Louis Comfort Tiffany is perhaps the single most famous artist of all time in the field of decorative arts. During his era, his name was the only one associated with his firm’s design work. But recent information uncovered by a professor and a curator have led to a new understanding: Tiffany Studios employed many young women (“Tiffany Girls”) doing important aspects of the creative work.
One of them, Clara Driscoll (1861-1944), stands out. She was head of the women’s glass-cutting department at Tiffany Studios. While she oversaw the work of many women, she also designed her own pieces.
Today we know that Clara Driscoll was the artist behind some of the mosaics and small desk items. She also created many of the most admired lampshades, including the well-known Dragonfly, Wisteria, and Poppy designs.
Clara Driscoll’s Early Life
- Clara Driscoll’s Early Life
- Jobs at Tiffany Studios
- Boarding House Life
- Married Women Barred From Tiffany Jobs
- Glazier Strike Increased Opportunity for Women
- Selecting the Glass
- Clara Driscoll’s Own Designs
- Department Supervision
- Paris World’s Fair
- Union Protest Limits Women’s Department
- Clara’s Career
- How the Story Became Known
- In the End
Clara Pierce Wolcott grew up in Tallmadge, Ohio. She was the eldest of four daughters. Her mother was a schoolteacher. Her father died when Clara was young.
When Clara was old enough, she tried following in her mother’s footsteps as a teacher, but it didn’t feel right. She opted to attend the Western Reserve School of Design for Women to pursue work in the visual arts.
In 1888, she and her sister Josephine moved to New York City to attend the Metropolitan Museum Art School. The school had courses on industrial design, and the Driscoll sisters felt they could find work in that field if they had training.
Jobs at Tiffany Studios
Soon after moving to New York and taking some classes, Clara and Josephine were both hired to work at Tiffany Studios. It is not known what their first positions were, but Clara eventually became supervisor of the women’s department. She was tasked with overseeing the women who selected glass for upcoming designs. The work required sensitivity to colors and a good eye. All the glass created by the Studio had various gradations, and each piece of the mosaic was selected separately.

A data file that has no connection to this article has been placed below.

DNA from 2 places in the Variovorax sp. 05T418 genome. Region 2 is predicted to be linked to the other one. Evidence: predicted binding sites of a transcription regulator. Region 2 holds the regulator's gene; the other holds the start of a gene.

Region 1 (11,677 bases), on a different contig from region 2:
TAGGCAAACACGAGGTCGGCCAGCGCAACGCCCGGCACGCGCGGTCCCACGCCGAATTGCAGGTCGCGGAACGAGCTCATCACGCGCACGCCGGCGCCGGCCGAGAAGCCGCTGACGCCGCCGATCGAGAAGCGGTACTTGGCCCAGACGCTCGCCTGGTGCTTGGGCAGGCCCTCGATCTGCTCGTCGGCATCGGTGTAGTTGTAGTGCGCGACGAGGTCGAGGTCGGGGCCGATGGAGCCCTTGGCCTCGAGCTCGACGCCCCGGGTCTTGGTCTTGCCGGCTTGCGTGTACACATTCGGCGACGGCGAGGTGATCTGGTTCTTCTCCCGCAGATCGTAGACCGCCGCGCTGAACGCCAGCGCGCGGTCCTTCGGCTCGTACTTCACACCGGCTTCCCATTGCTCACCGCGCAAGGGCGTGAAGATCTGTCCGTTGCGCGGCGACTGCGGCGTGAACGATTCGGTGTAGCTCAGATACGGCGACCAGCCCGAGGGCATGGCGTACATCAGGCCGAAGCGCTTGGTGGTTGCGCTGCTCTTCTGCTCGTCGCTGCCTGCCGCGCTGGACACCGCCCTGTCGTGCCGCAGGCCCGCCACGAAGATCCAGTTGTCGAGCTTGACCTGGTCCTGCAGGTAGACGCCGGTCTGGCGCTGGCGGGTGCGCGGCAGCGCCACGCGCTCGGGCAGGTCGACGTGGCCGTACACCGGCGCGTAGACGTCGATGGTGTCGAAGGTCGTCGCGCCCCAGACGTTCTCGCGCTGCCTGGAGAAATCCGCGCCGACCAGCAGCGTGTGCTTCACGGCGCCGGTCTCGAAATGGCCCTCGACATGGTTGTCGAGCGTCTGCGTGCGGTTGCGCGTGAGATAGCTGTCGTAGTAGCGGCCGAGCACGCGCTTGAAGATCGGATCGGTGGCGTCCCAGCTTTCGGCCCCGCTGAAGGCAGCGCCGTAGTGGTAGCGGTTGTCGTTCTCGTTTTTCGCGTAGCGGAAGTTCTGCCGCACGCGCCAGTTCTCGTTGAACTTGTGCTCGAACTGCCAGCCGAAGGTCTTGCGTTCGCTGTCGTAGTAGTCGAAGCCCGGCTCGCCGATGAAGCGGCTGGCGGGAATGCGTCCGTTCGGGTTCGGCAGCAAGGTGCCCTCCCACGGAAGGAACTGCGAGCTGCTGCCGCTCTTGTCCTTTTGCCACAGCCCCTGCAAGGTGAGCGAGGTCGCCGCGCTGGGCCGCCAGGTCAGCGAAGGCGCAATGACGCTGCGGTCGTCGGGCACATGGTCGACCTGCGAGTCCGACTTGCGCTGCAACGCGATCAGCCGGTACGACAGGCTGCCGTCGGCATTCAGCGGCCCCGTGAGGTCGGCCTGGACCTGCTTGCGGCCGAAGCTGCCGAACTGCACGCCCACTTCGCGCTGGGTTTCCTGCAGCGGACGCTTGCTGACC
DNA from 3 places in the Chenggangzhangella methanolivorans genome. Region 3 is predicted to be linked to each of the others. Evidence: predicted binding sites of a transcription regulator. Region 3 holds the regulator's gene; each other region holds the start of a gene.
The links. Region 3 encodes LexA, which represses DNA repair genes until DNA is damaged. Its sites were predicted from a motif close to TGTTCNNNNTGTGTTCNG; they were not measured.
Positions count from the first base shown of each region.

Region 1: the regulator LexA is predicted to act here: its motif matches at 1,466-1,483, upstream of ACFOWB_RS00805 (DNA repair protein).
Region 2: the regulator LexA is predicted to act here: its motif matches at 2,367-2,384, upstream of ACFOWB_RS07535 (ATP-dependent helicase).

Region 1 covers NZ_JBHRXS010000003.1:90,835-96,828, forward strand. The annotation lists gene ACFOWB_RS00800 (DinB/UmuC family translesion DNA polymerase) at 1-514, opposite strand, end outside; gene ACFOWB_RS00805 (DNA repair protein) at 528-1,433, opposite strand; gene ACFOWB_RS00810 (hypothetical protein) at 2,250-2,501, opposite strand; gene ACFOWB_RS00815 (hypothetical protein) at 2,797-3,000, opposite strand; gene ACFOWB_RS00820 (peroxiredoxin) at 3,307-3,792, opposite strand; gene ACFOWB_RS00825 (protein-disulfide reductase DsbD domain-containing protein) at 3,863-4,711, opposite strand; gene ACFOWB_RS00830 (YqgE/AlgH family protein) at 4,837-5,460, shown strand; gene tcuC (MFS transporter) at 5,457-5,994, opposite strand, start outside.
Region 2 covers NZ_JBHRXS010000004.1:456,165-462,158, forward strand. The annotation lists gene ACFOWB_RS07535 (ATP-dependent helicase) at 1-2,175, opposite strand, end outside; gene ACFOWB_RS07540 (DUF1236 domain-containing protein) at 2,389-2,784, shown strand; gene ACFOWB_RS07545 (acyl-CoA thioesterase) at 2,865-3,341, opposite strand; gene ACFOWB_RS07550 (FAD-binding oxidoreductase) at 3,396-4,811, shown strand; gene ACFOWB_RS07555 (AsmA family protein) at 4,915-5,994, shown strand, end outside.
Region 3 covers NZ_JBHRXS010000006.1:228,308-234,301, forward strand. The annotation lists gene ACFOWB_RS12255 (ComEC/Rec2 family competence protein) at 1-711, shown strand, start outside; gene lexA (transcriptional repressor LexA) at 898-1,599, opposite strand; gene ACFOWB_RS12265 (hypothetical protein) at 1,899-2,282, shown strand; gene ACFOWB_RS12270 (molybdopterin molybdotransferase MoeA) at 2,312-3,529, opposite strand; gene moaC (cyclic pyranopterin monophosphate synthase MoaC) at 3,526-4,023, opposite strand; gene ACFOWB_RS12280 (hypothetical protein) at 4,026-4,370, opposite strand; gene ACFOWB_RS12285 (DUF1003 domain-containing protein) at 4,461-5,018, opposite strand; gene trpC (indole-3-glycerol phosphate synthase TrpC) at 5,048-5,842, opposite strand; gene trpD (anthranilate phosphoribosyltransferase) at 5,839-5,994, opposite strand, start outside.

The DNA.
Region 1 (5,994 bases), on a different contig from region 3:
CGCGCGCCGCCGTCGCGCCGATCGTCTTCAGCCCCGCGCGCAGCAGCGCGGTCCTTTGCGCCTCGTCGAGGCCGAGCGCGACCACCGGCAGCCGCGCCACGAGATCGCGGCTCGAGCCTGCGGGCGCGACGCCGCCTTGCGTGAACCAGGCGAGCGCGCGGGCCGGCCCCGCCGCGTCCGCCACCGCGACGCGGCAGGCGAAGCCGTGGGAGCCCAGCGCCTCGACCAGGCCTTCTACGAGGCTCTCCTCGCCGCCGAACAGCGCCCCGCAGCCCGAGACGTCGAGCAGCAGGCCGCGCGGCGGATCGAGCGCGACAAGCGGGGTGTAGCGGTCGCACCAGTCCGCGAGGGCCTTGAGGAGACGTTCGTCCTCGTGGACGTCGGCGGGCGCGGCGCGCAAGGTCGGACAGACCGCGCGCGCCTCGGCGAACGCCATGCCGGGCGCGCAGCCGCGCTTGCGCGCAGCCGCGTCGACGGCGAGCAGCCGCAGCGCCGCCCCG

Boarding House Life
Clara and Josephine took rooms in a boarding house. This was a logical place for single working women like the Driscoll sisters to live. Typically, the landlady provided three meals a day and did laundry for her boarders.
The group living environment proved very social. Clara sometimes went on excursions with friends from the boarding house. Both times she married, it was to men whom she met there.
Clara’s letters home reflect that she took full advantage of the city. She enjoyed biking around the city, attending the theater, and wrote home about news developments, such as the opening of the New York City subway in 1904.
Married Women Barred From Tiffany Jobs
As was the custom at most companies, Tiffany hired only single women. Those who became engaged or married had to leave the company.
Clara became engaged in 1889 to a fellow she met at the boarding house where she and Josephine lived. She left the company at that time, but when her husband died unexpectedly she returned to work in 1892.
Glazier Strike Increased Opportunity for Women
That year, the studio was in flux. The Lead Glaziers and Glass Cutters Union went on strike. All the members of the union were male, and if they weren’t working, the studio would have to shut down.
Clara Driscoll had worked well with Tiffany. When she asked to come back to work, Tiffany asked Clara to organize a women’s glass-cutting department. If the women could keep up with some of the work, then the studio production would continue despite the strike.
Clara began the department with six employees. Two years later, she headed a department of 35 women.
Selecting the Glass
The glass selectors were an important part of the Tiffany process. Each piece of glass was complex and had veining and highlighting within it. The selector chose the exact piece of glass for each part of the mosaic. She also specified how it should be cut in relation to the template. Each glass selector was assigned an assistant to do the cutting, so the selector could go on to make the next choice.
Louis Tiffany was comfortable working with women artists. In the early 1880s, he collaborated with textile designer Candace Wheeler. Wheeler, Tiffany, and a few others ran Associated Artists. Much of the work produced by the group involved intricate embroidery, and this work was solely done by women.
As he relied more heavily on the women for glass selection and cutting, he also came to believe that women had a better sense of color than men and a good sense of design.